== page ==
The Moviegoing Scene
His refuge from IBM is the cinema. In a film called L’Eclisse a woman wanders through the streets of a sunstruck, deserted city…. The woman is Monica Vitti. With her perfect legs and sensual lips and abstracted look, Monica Vitti haunts him; he falls in love with her. He has dreams in which he, of all men in the world is singled out to be her comfort and solace…J. M. Coetzee Youth
The weekend approaches. The time when I normally head out to see a film. But increasingly I am finding it impossible to bring myself to see anything playing in one of the local movie houses. Those that I do see are the exceptions and nothing like the old days when there were so many films around, I often missed a few because I couldn’t spend all day, every day, inside a movie house.
The days when you went to see every film from France and Italy are long gone. Where oh where is Ingmar Bergman these days? I conclude the Summer Doldrums have become a permanent, year-round fixture. It is not unusual for me to walk out of a film well before it is over.
A while ago things had become so bleak I decided to see Shall We Dance? a remake of the quite wonderful Japanese film of the same name. I was surprised by how much I enjoyed it. Everyone enjoyed it. When it was over, the audience burst into applause. Such a light film. Fun yes. But applause?
I was reminded of a Sunday matinee when a young woman came down before the audience and asked for everyone's attention. She announced to the perplexed assembly that it was her mother's birthday, indeed, a very special one, and asked everyone to join in singing happy birthday to her. Without a moment's delay, everyone belted out a lusty Happy Birthday to Sandy followed by wild applause from the smiling moviegoers.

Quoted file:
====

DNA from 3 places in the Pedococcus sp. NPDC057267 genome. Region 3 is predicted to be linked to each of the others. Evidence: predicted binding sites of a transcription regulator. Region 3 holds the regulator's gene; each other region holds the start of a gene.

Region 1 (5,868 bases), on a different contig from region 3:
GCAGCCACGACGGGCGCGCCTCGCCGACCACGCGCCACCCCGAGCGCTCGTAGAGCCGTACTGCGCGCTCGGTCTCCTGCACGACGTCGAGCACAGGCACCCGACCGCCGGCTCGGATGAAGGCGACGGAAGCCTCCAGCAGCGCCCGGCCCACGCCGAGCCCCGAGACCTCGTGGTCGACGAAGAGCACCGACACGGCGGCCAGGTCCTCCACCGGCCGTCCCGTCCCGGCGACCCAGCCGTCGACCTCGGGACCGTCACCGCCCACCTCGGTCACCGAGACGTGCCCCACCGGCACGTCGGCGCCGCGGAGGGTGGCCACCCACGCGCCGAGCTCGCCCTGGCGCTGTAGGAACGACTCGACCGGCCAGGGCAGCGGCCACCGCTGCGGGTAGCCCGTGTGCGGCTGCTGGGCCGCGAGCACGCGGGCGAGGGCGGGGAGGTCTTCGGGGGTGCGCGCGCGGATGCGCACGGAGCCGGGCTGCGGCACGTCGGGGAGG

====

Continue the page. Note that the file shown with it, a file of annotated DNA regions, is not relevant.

After Shall We Dance? was over, I began musing over a scene where a middle-aged woman meets the detective she has hired to snoop on her husband who she suspects is having an affair with his dancing instructor. They meet in a bar. She wants him to end the investigation. The detective wants to flirt with her. He asks her why do so many people get married? She replies at once by saying it is to bear witness to your life.
I was puzzled by her comment. How odd I thought. I recalled a remark made by one of the characters in Rachel Cusk’s novel The Lucky Ones that I happened to be reading then: “I felt a terrible despair at having failed to find another human being to corroborate my existence.”
I didn’t think that was why most people married or the reason they would give if you asked them why they did. That is not why I married my wife or why she married him as far as I know. It had nothing to do with confirming our existence. Yes, it was sometimes pleasing to tell her about my day, how I felt, and the ideas I had and equally pleasing to hear about hers. Sometimes it was even instructive. But our marriage was not dependent on our bearing witness to these accounts.
And so this is how it goes from one weekend to the next, as I ponder the meaning of the films I can mange to see in the local movie houses or the old ones I watch once again on a DVD. They engage me as much as the books I read or the theatrical performances I attend. They puzzle me, move me, sometimes clarify matters, but more often they confuse me even further, especially over questions of moral thought and action. These I never stop wrestling with. Progress is slow.